David Robertson has written a brief, brilliant and compelling rebuff to
Dawkins' latest book, `The God Delusion'. It is a remarkable apologetic for
the Christian faith and an essential tool in winning the battle of ideas.
I'd give it ten stars if I could! (5 stars out of 5)
-- Richard Morris, Wesley Owen Bookstore

This book is a more than useful contribution to the `Dawkins
Debate' and one which has helped me to understand more about the flawed
arguments contained within `The God Delusion'. The book comprises a series
of ten letters to Dawkins, the first of which was published on Dawkins' own
website, which counter the arguments in Dawkins' book chapter by chapter.
Robertson is clearly well-read and marshals his arguments in a balanced and
intellectually sound way. But this is not an inaccessible academic
treatise; he writes clearly and understandably in such a way that most
people will be able to grasp the arguments easily. He avoids the temptation
to `rubbish' Dawkins, just dismantles and challenges his arguments frankly
and cohesively. The final letter (to the reader) "Why Believe", contains a
very useful and extensive reading list which most will never get to read in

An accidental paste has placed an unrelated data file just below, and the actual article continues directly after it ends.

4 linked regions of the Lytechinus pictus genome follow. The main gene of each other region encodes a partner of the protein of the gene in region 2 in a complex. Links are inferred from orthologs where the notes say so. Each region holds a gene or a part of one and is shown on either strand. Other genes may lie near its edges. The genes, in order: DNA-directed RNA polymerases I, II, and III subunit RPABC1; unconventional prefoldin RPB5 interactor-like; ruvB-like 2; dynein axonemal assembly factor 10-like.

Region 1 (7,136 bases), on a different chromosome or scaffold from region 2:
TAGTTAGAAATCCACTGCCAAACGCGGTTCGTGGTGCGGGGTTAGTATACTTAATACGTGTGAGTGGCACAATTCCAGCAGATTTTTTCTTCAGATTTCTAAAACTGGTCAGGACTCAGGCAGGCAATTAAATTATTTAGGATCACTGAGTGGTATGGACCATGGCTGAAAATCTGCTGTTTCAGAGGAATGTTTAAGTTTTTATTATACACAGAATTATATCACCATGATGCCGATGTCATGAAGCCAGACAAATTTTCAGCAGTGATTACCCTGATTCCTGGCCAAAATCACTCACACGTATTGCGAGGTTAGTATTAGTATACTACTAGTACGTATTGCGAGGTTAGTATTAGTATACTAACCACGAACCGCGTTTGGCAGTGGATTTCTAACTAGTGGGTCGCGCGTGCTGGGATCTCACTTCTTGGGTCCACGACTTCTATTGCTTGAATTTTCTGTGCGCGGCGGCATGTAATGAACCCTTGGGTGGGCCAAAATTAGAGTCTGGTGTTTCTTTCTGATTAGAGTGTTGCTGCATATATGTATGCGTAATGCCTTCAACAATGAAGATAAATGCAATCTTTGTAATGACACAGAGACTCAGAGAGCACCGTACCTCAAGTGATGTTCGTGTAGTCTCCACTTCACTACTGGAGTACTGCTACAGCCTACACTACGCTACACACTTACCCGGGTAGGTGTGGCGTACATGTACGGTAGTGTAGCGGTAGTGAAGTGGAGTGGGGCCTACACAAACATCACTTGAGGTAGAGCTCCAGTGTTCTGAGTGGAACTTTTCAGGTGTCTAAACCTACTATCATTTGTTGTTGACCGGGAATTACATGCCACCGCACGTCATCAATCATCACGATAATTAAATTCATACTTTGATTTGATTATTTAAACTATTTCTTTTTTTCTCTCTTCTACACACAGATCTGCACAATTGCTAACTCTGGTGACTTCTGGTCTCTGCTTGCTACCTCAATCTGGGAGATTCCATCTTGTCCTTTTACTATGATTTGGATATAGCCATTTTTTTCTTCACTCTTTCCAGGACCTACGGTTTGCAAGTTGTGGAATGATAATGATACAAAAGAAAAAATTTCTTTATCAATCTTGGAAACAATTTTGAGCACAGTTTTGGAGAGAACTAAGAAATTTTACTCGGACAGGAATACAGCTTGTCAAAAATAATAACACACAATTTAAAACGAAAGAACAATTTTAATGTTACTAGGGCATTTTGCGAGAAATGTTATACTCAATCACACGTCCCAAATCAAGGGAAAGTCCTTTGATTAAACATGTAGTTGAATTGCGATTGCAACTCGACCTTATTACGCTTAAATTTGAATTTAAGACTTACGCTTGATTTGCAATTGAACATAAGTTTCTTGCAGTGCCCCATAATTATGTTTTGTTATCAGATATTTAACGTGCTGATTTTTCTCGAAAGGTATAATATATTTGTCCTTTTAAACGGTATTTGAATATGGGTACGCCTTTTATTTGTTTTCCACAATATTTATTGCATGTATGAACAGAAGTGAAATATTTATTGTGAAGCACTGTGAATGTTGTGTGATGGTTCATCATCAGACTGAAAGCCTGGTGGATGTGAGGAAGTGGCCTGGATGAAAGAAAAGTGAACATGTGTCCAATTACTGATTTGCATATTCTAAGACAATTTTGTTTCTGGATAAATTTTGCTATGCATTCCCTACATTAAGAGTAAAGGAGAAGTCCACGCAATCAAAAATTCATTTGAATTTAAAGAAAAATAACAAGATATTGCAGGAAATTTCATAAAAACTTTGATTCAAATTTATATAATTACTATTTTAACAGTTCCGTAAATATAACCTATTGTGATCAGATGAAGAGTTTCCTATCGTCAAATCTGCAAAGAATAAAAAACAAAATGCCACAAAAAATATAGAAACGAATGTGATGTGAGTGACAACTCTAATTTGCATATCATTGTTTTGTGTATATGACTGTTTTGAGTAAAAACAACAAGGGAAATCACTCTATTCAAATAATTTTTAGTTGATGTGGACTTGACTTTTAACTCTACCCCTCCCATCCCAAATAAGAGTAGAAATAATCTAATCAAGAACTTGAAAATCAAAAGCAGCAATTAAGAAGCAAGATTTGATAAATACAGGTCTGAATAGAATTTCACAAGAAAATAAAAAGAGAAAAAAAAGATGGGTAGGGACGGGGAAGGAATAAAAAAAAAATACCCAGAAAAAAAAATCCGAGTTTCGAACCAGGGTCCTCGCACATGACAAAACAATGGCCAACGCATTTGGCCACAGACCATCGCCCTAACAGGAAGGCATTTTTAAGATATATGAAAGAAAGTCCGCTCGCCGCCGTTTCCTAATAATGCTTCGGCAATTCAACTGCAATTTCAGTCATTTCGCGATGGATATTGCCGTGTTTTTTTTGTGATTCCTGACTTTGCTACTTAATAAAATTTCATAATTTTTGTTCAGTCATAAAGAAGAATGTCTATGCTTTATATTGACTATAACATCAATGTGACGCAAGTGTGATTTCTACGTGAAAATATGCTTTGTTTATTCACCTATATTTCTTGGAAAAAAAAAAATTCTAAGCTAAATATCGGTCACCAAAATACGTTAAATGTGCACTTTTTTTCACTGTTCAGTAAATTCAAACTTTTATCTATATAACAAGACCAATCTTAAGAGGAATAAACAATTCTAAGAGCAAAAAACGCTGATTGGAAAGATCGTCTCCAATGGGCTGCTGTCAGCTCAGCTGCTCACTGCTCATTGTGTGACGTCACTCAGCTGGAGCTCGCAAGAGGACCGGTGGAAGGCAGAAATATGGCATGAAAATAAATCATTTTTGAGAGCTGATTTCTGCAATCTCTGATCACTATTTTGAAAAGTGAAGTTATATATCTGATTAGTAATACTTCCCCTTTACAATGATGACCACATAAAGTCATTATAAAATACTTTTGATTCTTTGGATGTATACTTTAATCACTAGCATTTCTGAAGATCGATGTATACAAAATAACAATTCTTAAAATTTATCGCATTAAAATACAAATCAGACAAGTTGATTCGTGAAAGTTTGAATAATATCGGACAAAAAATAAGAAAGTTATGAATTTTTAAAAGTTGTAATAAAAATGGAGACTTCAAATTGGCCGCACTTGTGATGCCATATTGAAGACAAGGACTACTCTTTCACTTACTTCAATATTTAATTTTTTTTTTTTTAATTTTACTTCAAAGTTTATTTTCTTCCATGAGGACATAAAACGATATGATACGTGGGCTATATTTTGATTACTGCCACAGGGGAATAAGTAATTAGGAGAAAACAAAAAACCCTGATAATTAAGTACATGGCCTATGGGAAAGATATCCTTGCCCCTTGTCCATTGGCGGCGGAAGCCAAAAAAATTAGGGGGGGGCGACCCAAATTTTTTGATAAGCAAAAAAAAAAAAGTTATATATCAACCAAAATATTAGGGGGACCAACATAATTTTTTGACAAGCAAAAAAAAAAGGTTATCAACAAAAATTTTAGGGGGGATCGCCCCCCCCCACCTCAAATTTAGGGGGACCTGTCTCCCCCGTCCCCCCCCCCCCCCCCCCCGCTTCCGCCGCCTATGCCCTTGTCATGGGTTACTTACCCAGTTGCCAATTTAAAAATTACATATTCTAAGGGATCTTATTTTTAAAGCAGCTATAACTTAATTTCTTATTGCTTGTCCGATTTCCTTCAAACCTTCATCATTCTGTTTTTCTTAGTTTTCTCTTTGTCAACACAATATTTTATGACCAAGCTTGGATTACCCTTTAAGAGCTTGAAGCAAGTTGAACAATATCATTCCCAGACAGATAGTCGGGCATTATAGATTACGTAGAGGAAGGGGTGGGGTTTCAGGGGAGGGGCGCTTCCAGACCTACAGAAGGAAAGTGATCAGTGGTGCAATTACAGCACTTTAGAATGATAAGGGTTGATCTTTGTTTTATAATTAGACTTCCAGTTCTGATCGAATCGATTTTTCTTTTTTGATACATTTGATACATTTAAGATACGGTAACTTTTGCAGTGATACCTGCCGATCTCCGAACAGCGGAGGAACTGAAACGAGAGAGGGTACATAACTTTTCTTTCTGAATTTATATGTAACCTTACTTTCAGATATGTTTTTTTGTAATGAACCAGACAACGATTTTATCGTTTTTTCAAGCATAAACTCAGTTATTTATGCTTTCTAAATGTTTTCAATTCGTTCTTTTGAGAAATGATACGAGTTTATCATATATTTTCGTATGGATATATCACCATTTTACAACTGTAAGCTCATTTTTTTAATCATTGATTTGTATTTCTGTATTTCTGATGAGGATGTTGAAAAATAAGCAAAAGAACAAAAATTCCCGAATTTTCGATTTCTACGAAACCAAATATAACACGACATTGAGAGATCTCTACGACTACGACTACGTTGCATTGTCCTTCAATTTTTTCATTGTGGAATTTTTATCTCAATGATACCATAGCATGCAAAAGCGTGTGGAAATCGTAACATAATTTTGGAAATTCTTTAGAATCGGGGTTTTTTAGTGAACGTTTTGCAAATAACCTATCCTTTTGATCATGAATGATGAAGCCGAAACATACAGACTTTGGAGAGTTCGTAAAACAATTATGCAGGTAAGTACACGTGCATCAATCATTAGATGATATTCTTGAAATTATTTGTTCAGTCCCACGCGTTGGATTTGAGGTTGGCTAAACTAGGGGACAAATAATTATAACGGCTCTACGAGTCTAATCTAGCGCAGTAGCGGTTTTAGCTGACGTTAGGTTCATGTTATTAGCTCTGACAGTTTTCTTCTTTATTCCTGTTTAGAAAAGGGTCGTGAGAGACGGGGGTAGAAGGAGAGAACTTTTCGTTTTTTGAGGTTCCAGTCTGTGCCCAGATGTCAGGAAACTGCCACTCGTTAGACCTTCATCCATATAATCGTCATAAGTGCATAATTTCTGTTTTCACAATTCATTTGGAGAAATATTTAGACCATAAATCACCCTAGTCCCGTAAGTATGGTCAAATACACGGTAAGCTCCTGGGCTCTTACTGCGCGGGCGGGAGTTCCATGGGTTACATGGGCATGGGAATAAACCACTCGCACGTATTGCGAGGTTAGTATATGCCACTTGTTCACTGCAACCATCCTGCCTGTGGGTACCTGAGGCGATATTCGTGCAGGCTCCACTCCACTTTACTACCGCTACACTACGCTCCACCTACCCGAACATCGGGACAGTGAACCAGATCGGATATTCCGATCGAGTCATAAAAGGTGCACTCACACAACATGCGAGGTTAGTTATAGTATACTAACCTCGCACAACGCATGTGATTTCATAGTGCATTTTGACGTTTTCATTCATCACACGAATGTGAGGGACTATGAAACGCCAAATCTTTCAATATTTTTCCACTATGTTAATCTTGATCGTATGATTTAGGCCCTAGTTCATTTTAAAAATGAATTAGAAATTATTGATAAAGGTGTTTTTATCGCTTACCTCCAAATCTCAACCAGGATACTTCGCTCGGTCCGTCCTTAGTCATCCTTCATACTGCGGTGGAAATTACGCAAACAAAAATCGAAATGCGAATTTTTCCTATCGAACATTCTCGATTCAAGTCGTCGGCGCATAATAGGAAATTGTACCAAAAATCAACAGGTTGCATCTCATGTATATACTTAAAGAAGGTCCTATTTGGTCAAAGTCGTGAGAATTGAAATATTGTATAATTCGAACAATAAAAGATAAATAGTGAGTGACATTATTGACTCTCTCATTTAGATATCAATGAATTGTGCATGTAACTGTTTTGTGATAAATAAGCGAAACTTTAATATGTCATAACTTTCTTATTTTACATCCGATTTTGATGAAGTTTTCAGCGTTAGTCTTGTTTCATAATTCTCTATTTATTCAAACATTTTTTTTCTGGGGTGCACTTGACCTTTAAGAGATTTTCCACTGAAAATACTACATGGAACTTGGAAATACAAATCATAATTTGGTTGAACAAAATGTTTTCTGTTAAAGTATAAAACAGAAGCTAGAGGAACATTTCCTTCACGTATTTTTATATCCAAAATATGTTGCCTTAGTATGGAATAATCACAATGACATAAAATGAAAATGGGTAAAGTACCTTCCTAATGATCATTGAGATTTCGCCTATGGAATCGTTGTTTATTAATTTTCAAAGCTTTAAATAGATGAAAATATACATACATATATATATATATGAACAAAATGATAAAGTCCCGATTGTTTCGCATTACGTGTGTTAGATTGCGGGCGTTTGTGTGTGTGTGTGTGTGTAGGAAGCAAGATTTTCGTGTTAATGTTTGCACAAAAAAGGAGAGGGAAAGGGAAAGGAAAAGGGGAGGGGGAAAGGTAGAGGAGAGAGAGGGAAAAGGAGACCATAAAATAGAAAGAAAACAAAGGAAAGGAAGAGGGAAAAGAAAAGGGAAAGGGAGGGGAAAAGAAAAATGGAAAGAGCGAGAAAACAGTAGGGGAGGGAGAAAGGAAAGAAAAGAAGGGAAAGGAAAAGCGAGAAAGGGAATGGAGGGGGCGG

entirety but is helpful to have.
Clem Jackson, Editor -- Christian Marketplace May 2007

From the Publisher

Apologies to anyone having difficulties in getting hold of
this book - we are struggling to keep up with demand at present but a new
print run should be available by early June

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Customer Reviews

Most Helpful Customer Reviews
79 of 98 people found the following review helpful
4.0 out of 5 stars Worth Reading 15 Mar 2008
Format:Mass Market Paperback
David Robertson is a Scottish Presbyterian who ministers in Dundee. Having read Dawkins 'God Delusion' he decided to respond with a series of letters addressing the major themes of the book. These include letters addressing: the notion that atheists are the truly enlightened, intelligent ones; the impossibility of true beauty without God; the myth of atheist tolerance and rationality; the myth of a cruel Old Testament God; the false dichotomy Dawkins creates between science and religion; the "who made God?" argument; the nonsense that all religion is inherently evil; the myth of morality within an atheistic worldview; the myth of an immoral bible, and; the charge of child abuse.